In 1871, J S Palmer set up a brewery in Ann Street with the hope of rivalling the best British brews by producing ‘prime ales and porter of superior quality’.
Over the past 150 years the brewery – today known as the Liberation Brewery and part of the Liberation Group – has more than lived up to Mr Palmer’s expectations. Its beers have become part of Channel Island legend and won many national and international awards.
Patrick Dean is the latest in a long line of chief brewers – including one incumbent installed when the Germans requisitioned the brewery during the Occupation.
‘The brewery had been known as Ann Street Brewery before changing names and in 1926 they first started advertising their beers as Mary Ann,’ he said. ‘The brewery was rebuilt in the 1930s and was occupied during the Second World War, but continued brewing under a German brewer. The 1970s and 80s saw much expansion fuelled by the popularity of tourism. The brewery was relocated to Tregear House at Longueville in 2003 and we became the Liberation Group in 2009.’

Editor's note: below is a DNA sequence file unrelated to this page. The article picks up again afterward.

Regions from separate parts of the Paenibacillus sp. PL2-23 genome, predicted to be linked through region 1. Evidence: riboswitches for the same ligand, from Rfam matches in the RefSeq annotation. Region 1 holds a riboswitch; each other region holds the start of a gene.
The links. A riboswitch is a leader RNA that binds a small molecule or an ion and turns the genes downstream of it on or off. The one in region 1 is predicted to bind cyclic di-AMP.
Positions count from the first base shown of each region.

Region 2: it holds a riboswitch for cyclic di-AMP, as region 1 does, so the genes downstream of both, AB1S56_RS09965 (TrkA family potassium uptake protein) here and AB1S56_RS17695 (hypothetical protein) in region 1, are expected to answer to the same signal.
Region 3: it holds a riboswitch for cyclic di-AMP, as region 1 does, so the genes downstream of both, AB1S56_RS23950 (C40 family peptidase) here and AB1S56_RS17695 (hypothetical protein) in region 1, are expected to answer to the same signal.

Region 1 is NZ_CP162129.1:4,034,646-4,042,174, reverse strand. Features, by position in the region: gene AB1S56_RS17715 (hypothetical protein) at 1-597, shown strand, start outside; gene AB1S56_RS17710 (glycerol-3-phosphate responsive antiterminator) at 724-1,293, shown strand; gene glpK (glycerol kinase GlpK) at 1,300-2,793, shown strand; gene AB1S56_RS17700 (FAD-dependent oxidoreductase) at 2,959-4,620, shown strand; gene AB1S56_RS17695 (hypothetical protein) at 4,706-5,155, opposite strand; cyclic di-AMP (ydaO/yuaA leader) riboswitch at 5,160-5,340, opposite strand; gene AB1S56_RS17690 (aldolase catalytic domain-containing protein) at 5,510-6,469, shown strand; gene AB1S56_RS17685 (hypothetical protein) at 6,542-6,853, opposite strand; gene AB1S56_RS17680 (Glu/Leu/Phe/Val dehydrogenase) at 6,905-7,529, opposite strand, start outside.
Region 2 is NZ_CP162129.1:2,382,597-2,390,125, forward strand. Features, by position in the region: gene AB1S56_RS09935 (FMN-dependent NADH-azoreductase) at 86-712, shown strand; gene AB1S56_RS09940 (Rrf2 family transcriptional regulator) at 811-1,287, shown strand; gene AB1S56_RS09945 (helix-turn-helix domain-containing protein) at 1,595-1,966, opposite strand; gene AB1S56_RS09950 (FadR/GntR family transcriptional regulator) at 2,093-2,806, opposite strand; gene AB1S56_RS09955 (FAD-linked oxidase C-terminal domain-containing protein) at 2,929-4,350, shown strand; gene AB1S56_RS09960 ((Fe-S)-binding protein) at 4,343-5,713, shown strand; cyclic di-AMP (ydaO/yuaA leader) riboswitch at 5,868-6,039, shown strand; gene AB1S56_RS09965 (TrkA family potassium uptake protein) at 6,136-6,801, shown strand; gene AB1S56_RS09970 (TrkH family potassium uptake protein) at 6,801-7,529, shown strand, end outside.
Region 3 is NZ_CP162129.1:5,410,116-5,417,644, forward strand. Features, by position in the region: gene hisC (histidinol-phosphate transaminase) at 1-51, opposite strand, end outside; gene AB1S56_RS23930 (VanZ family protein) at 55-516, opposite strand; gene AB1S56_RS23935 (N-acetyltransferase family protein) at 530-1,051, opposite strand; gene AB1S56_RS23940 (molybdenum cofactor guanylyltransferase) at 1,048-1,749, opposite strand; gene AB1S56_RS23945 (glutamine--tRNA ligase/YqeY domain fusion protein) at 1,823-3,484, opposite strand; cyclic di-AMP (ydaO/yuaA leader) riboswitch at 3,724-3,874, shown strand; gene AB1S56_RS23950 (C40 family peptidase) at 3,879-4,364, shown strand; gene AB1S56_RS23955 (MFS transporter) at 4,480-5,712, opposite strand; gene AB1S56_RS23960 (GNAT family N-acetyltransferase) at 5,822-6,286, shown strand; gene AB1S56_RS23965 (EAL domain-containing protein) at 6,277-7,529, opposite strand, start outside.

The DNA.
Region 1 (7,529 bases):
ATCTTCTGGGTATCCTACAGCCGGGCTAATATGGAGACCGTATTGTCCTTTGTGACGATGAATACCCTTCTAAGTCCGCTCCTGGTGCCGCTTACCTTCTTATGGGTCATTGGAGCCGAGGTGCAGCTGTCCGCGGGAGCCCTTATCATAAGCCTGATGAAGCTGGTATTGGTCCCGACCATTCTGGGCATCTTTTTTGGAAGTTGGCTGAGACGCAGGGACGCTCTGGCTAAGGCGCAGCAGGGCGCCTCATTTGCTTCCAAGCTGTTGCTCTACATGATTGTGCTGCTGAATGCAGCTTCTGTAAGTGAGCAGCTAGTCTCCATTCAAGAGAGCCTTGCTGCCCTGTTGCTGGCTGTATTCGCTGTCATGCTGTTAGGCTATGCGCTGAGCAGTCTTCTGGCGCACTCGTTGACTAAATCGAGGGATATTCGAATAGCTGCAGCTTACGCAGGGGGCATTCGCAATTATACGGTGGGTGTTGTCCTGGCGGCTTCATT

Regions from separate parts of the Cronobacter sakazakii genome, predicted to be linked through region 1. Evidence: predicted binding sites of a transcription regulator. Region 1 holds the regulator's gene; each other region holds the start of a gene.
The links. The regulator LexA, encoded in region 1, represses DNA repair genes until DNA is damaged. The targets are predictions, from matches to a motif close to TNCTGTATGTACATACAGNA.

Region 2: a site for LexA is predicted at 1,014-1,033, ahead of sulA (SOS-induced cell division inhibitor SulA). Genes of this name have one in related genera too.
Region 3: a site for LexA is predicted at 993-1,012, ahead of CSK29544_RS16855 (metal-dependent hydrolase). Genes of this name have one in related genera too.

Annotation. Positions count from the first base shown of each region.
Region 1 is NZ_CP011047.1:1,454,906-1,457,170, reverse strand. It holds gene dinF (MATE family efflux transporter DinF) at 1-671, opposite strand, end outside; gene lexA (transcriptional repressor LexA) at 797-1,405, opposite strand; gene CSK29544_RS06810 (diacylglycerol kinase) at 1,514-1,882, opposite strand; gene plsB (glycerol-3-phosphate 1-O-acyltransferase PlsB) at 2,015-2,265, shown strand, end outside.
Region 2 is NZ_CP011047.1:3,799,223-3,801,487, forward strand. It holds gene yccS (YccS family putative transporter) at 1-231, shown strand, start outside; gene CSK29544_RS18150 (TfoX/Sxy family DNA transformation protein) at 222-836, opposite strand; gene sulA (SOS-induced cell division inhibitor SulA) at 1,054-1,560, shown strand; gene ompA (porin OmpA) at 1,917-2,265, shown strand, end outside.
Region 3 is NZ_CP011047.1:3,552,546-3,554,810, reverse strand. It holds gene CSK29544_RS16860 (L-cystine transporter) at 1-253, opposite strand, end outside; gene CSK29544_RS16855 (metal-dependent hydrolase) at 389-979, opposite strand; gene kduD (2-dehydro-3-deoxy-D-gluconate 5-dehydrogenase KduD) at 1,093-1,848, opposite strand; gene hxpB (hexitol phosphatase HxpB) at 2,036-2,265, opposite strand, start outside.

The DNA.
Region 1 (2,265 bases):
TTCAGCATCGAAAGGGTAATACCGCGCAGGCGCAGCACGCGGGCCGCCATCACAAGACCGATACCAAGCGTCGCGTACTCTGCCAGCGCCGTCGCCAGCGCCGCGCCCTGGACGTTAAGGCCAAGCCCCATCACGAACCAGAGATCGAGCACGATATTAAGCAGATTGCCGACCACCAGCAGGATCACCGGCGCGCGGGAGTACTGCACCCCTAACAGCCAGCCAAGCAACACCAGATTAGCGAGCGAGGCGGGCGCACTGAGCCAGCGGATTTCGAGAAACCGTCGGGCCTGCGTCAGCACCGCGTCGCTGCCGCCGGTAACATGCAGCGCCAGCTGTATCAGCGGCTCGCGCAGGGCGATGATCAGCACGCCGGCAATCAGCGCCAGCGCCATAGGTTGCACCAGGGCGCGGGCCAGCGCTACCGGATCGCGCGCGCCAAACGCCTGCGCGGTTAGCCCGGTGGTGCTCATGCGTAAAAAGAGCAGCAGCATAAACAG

In 1993, after graduating from university, Patrick had a choice of two career paths: journalism and brewing. Fortunately for beer aficionados he chose the latter.
The group also includes the Butcombe Brewery in Bristol in addition to pubs and wholesale businesses in both bailiwicks and southern England. The local brewery employs five staff who brew beer into casks, kegs and bottles.
‘My first brewery was in North Wales where I worked for two years, before taking the post to work in both breweries at the Tipsy Toad in 1995,’ he said. ‘The Tipsy Toad subsequently merged with the Jersey Brewery, which in turn became the Liberation Brewery in 2009. I was appointed head brewer in 2017.
‘In a good year we can brew as many as 20 different beers. Our main core beers are Liberation Ale, IPA and Herm Gold in cask/bottle and Liberation Best, Waverider and Longboard in keg. The signature beers are Liberation Ale in cask/bottle and Best in keg. The brewery has won over 20 medals in awards since their conception. Highlights being golds for Liberation Ale in 2011 and 2013, IPA in 2015, Pale Ale in 2017 and Best in 2011 and 2019.’
The waste products from the brewing process are put to good uses. Spent malt is recycled within the parish of St Saviour by the Houzé family to feed cows in their dairy herd at Lodge Farm at Maufant while hops residues are used as a fertiliser by gardeners.
As well as its beers being on sale in the islands, Liberation Brewery exports to the UK, largely through its sister brewery Butcombe and also to pub companies and wholesalers including Wetherspoons and Molson Coors. It has also exported beer to France.